Traditionally, one the biggest problems with solar power has been rain. Make that rain, clouds and all the other kinds of less-than-sunny weather that are quite common in most parts of the country and really limit the effectiveness of a solar panel. The inability to predict how much power a panel will be able to generate has left many homeowners and businesses alike dubious about the value of installing a solar panel.

But there’s a flipside to this weather challenge that you don’t hear about as often:  What do you do when a solar panel generates more energy than the structure it sits on needs?

The answer has long existed, in theory: You store that excess power and find a way to distribute it to neighboring structures, or to sell it back to the electric utility. And now a growing number of utilities are successfully implementing these Distributed Solar power plants.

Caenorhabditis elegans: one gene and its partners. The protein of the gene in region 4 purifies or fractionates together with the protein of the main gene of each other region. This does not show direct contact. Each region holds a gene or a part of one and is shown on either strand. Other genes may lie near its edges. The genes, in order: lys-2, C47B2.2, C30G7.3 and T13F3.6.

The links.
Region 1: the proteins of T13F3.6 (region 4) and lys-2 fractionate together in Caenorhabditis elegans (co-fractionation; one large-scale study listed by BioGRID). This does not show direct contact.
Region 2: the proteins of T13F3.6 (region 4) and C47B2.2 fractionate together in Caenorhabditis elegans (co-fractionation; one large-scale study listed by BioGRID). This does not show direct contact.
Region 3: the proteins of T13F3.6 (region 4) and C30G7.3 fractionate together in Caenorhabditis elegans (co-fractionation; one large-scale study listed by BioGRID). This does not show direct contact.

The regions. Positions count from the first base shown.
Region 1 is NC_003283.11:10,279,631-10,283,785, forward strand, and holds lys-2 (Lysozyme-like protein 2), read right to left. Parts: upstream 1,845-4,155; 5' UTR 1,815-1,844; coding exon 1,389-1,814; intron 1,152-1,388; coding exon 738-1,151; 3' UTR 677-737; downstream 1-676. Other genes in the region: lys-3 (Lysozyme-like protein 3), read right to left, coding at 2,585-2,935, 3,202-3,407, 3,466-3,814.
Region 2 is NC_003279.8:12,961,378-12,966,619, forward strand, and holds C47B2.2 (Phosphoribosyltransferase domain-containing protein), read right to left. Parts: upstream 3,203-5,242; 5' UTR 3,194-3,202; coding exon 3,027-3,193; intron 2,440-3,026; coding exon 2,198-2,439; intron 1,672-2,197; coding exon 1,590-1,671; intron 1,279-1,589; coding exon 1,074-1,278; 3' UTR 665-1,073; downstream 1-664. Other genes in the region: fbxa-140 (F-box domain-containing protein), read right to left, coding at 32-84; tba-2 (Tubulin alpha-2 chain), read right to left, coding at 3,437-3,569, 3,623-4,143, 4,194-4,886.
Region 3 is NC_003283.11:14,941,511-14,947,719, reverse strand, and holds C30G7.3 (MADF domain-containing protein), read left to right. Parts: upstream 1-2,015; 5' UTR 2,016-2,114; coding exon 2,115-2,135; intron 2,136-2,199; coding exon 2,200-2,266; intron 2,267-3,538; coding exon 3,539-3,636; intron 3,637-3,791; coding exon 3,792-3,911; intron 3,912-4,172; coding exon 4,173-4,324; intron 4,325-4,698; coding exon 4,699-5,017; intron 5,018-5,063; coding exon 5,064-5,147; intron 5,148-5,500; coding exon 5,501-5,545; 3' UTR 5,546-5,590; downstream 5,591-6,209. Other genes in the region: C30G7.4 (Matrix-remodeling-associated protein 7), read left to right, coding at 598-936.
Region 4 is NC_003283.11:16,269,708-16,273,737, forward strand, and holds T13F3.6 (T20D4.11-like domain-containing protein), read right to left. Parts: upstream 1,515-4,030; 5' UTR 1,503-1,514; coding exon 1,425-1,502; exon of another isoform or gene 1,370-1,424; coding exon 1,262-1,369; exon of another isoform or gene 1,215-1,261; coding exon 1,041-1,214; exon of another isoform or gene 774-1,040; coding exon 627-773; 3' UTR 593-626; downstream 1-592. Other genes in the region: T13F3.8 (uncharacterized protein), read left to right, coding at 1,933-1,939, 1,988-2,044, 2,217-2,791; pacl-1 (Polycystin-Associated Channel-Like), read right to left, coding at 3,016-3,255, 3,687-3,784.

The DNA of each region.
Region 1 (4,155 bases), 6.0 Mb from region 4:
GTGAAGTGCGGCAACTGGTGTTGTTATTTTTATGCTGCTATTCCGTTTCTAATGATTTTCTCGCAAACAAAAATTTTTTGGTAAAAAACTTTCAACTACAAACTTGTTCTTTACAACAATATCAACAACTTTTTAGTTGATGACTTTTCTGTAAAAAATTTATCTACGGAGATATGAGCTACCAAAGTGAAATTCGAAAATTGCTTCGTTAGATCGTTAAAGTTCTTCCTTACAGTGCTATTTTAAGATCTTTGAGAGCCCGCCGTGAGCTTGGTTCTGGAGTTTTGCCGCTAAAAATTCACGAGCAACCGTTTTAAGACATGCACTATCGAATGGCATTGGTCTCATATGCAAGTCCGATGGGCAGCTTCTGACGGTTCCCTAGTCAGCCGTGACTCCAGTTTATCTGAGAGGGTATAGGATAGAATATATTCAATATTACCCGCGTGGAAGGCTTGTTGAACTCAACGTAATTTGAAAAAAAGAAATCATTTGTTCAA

The New York Times reports that in recent weeks, a number of Distributed Solar deals have been announced or approved, which collectively could produce as much power as a large nuclear plant.

The trend results partly from an oversupply of solar modules, which has brought prices down significantly, making it more cost effective to install a lot of smaller panels across a region. It’s also been helped along by some stimulus investments made under last year’s Recovery Act.

This Chicago utility is using federal stimulus funds to test distributed solar on a grid of 131,000 homes as part of a project that also aimed at helping households better track and limit their energy consumption.

As we move beyond simply generating power from the sun and get better at storing it and transmitting it, solar power prices are likely to become more competitive with traditional power sources, which should further boost demand.

And, once households come to understand that all the sun beating down on their roofs is not theirs for the taking, but comes at a price, we’ll probably start hearing about a strange phenomenon: Conserving solar.